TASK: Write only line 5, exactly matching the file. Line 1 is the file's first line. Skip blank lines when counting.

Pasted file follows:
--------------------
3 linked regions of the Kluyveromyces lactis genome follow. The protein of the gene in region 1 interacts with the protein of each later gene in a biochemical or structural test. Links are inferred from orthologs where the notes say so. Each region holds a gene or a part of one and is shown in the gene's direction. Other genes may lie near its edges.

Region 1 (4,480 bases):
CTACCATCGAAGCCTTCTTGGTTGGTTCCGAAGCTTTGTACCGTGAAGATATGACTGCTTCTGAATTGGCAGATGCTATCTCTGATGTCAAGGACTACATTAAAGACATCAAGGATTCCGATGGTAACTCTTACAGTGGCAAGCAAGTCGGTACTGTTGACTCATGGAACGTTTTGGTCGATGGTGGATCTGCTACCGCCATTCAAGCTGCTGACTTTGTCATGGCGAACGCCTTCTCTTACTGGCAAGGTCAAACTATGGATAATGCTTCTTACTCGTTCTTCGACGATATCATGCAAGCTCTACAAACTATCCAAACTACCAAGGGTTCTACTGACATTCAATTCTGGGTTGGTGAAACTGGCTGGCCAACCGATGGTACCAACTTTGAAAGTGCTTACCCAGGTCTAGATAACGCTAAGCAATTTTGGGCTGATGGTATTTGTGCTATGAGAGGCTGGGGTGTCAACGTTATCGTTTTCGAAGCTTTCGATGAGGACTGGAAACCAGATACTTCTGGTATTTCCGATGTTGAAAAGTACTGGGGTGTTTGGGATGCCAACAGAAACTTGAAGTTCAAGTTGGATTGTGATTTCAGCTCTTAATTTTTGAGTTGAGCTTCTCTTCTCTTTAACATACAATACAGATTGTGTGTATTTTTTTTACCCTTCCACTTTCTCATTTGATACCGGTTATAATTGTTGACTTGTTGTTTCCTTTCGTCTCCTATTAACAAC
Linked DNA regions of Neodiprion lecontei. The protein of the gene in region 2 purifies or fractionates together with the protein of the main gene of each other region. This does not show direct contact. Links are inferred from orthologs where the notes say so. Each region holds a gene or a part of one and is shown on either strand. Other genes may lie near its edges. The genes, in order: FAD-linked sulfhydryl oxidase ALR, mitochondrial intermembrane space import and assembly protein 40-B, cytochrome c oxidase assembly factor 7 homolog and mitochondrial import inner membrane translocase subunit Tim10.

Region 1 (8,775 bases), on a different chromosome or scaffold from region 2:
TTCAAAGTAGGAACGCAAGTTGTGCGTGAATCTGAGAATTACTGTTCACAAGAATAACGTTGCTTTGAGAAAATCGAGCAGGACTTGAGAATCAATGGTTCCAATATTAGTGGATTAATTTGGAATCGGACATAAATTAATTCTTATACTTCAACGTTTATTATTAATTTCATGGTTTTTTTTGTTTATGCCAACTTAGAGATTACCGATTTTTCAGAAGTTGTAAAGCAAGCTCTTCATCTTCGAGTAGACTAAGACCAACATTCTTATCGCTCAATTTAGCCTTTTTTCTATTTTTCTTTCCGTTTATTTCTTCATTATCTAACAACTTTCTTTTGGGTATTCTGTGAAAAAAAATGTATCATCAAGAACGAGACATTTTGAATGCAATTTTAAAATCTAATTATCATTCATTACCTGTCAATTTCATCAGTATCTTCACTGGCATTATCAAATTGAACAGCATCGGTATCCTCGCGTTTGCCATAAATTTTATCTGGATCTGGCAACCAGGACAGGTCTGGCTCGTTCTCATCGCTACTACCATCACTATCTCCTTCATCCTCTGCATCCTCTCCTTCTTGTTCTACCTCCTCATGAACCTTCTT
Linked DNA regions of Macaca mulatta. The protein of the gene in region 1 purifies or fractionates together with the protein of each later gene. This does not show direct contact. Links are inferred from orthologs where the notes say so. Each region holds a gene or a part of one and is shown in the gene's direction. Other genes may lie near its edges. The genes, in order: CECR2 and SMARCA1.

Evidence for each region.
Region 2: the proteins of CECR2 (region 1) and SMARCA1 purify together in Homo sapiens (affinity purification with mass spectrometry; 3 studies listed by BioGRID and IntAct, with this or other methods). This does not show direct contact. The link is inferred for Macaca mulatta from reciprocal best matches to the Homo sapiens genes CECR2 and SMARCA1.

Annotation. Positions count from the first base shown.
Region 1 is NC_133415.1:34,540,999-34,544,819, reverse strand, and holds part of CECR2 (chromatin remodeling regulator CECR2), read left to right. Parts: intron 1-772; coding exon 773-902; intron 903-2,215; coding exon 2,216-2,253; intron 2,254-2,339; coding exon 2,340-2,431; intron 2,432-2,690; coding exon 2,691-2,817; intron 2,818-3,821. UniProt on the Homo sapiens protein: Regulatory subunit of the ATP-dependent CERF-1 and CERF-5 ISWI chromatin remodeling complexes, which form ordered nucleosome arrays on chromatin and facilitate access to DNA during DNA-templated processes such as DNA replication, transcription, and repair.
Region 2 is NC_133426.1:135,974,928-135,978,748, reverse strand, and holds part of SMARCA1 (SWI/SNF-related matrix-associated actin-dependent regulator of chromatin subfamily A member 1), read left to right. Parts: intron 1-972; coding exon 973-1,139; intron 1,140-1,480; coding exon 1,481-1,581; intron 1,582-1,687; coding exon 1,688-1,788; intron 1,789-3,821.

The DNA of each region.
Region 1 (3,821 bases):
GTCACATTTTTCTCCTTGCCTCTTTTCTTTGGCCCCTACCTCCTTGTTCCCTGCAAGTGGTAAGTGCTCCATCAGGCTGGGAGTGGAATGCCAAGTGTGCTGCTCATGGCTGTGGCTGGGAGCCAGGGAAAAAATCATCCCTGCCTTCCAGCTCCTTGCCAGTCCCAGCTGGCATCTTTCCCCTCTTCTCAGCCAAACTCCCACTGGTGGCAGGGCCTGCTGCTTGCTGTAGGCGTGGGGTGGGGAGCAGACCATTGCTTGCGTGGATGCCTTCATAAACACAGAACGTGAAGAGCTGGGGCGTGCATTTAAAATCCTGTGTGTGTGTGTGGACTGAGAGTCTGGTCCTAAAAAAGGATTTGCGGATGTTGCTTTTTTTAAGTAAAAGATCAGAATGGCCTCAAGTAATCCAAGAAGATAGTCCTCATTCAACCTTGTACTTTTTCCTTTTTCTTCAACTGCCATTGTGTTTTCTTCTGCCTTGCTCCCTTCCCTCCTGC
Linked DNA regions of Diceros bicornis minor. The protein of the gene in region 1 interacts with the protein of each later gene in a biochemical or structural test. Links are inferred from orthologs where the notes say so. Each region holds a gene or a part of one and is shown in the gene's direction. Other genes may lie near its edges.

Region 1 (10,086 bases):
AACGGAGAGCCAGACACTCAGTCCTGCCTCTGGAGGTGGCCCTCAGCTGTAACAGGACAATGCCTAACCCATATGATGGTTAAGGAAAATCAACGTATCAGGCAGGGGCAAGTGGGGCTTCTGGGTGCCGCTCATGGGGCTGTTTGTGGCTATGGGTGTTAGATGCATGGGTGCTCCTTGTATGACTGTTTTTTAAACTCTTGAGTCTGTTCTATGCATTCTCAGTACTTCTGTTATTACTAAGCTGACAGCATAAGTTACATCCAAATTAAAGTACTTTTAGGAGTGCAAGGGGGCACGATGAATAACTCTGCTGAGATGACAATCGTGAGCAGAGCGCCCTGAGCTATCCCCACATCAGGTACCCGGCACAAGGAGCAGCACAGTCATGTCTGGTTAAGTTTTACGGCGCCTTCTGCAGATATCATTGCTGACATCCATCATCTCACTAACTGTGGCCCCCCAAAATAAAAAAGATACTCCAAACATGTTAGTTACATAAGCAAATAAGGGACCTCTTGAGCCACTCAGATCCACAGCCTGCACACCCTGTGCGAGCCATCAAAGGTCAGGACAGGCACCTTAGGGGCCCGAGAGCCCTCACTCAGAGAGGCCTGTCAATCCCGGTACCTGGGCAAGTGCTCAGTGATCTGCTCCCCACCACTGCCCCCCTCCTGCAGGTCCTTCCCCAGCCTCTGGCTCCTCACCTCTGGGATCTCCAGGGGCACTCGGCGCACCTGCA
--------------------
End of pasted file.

Region 1 (8,775 bases), on a different chromosome or scaffold from region 2: